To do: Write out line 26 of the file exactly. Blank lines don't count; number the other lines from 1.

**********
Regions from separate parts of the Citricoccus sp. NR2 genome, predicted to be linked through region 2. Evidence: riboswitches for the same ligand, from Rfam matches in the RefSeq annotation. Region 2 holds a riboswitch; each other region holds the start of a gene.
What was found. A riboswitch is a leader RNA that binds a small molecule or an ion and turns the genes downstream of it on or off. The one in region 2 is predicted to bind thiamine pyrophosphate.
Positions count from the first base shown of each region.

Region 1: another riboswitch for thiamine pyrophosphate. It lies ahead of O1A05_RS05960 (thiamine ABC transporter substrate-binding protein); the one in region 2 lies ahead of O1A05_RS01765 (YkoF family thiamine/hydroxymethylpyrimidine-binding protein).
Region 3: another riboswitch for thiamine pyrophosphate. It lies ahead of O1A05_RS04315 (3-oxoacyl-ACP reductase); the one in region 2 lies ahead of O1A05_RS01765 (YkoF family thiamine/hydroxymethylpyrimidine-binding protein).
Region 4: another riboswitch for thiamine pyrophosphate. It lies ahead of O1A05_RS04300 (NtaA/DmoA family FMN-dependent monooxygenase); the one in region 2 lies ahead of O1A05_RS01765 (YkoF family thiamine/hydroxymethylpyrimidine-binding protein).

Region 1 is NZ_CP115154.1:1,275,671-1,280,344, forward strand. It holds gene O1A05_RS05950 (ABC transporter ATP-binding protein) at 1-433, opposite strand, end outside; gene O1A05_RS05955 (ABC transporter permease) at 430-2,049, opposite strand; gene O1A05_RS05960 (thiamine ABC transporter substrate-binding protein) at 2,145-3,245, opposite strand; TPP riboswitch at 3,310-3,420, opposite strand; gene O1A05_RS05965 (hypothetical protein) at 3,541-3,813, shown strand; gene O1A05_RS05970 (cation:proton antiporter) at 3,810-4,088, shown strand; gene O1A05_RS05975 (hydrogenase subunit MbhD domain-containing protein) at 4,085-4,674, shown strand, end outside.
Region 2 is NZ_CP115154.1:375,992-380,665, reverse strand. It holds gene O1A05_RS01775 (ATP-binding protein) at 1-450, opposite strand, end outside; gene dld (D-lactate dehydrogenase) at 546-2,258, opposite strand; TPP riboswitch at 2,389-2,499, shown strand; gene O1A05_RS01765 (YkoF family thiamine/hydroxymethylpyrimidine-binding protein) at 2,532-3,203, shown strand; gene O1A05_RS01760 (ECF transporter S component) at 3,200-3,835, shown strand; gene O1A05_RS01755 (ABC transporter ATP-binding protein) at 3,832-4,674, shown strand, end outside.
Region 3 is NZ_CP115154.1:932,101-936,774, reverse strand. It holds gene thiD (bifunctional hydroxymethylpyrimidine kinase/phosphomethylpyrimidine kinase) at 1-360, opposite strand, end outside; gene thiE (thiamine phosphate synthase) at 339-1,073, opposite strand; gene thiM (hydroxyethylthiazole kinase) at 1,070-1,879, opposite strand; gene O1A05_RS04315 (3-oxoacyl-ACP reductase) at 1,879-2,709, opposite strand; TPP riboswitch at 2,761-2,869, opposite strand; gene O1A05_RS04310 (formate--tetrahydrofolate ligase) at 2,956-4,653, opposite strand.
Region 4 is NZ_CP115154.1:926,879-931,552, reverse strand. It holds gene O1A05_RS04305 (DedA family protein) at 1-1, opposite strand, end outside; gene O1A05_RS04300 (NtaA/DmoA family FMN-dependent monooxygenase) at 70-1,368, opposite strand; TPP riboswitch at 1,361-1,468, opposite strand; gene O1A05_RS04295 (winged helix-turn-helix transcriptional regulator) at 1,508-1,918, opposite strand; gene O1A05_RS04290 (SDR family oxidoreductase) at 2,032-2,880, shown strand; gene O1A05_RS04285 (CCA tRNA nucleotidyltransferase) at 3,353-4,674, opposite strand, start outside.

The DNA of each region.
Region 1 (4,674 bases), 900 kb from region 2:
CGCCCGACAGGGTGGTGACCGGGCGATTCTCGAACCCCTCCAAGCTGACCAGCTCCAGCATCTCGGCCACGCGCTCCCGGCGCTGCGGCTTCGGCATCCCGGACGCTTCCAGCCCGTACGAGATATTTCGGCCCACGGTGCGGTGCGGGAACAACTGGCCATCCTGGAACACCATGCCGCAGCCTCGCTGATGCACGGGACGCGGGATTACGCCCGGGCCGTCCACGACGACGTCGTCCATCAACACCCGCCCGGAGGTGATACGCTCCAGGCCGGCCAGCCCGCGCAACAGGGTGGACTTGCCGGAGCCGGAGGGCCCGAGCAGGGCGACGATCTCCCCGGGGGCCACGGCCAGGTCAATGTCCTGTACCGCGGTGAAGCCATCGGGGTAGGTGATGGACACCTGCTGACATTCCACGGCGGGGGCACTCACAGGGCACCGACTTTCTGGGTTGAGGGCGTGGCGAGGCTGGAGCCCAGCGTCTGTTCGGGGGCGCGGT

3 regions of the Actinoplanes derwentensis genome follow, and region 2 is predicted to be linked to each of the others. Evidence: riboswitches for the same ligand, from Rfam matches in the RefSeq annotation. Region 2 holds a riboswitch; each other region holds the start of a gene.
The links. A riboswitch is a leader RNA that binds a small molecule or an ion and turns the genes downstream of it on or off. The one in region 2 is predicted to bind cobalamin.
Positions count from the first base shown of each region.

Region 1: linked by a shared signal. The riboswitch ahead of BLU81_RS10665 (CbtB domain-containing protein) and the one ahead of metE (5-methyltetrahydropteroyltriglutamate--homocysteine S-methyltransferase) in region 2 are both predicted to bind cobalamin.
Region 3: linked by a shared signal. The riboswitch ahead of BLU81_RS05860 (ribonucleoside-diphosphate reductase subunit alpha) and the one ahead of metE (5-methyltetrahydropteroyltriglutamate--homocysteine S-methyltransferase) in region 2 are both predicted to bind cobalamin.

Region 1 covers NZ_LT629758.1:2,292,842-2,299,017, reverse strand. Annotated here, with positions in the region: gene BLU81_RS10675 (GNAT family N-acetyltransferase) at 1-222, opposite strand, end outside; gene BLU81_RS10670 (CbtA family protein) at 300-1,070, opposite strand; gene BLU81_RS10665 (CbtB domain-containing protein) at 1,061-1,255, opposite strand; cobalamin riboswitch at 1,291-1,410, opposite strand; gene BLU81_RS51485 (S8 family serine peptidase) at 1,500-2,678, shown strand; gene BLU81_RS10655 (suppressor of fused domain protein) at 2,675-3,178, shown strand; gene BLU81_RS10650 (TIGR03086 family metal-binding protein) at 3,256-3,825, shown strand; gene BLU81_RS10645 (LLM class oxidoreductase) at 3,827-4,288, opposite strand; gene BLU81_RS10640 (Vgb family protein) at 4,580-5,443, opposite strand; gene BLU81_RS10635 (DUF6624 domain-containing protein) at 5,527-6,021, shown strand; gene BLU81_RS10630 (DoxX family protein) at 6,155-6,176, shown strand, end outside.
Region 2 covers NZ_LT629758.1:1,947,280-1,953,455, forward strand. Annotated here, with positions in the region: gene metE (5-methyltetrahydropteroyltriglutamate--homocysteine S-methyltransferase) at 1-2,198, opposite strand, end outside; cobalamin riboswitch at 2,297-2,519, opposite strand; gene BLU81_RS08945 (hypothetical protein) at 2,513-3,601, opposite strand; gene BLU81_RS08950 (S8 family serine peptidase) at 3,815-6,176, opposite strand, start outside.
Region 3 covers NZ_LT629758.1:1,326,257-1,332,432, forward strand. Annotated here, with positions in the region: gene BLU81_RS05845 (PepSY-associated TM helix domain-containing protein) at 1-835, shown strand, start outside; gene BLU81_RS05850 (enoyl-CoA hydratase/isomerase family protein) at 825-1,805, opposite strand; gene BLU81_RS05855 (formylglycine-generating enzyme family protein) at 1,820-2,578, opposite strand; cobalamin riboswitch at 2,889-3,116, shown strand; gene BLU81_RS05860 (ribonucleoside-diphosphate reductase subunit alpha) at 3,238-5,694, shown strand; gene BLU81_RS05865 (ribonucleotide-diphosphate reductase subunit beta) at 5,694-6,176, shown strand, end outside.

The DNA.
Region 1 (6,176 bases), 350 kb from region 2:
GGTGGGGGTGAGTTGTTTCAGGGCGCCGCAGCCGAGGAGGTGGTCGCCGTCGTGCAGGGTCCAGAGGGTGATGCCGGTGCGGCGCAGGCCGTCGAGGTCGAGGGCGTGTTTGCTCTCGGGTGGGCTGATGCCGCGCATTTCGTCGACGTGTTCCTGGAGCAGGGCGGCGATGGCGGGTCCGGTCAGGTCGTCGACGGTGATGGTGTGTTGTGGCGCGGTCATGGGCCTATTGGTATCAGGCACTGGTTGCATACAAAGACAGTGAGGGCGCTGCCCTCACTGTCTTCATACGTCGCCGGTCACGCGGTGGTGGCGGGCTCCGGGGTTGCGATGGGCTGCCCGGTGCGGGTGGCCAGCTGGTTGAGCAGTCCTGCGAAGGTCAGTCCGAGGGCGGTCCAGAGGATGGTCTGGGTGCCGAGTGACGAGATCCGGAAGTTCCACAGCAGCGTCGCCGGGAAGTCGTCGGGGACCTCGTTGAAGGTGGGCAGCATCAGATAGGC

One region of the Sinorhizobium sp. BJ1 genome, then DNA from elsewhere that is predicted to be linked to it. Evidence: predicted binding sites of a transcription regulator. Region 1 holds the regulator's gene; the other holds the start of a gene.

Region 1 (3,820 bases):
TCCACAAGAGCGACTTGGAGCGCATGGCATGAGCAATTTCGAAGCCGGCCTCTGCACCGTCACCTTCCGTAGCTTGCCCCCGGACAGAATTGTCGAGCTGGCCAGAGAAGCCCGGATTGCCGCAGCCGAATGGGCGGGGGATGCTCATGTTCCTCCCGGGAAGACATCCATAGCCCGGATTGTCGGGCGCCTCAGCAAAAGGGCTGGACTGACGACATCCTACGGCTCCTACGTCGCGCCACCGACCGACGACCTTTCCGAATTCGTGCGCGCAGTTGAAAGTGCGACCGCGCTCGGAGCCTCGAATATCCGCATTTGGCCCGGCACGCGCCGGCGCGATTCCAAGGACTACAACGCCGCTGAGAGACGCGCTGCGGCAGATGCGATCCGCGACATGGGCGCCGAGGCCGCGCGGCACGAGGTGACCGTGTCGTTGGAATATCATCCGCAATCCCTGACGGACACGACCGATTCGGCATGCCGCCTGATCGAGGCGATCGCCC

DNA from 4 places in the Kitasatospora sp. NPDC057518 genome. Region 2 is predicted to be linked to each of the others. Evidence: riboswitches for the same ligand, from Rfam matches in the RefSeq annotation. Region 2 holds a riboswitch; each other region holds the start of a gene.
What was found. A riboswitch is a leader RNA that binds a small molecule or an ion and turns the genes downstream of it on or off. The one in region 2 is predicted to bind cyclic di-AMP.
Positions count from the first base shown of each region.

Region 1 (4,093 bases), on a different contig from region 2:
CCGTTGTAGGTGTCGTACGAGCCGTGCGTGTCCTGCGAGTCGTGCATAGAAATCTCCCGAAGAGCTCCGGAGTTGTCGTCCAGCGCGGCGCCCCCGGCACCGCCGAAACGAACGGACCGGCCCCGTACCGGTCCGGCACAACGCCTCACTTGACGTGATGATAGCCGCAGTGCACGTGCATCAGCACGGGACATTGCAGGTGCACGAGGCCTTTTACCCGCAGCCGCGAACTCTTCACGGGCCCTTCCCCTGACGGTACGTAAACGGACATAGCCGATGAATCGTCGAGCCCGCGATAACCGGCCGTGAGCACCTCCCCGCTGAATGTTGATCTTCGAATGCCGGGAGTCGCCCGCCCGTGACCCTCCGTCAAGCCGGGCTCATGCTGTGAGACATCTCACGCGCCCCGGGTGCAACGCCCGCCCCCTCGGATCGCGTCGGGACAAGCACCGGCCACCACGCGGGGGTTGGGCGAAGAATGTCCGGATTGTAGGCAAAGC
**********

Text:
Region 1 (3,820 bases):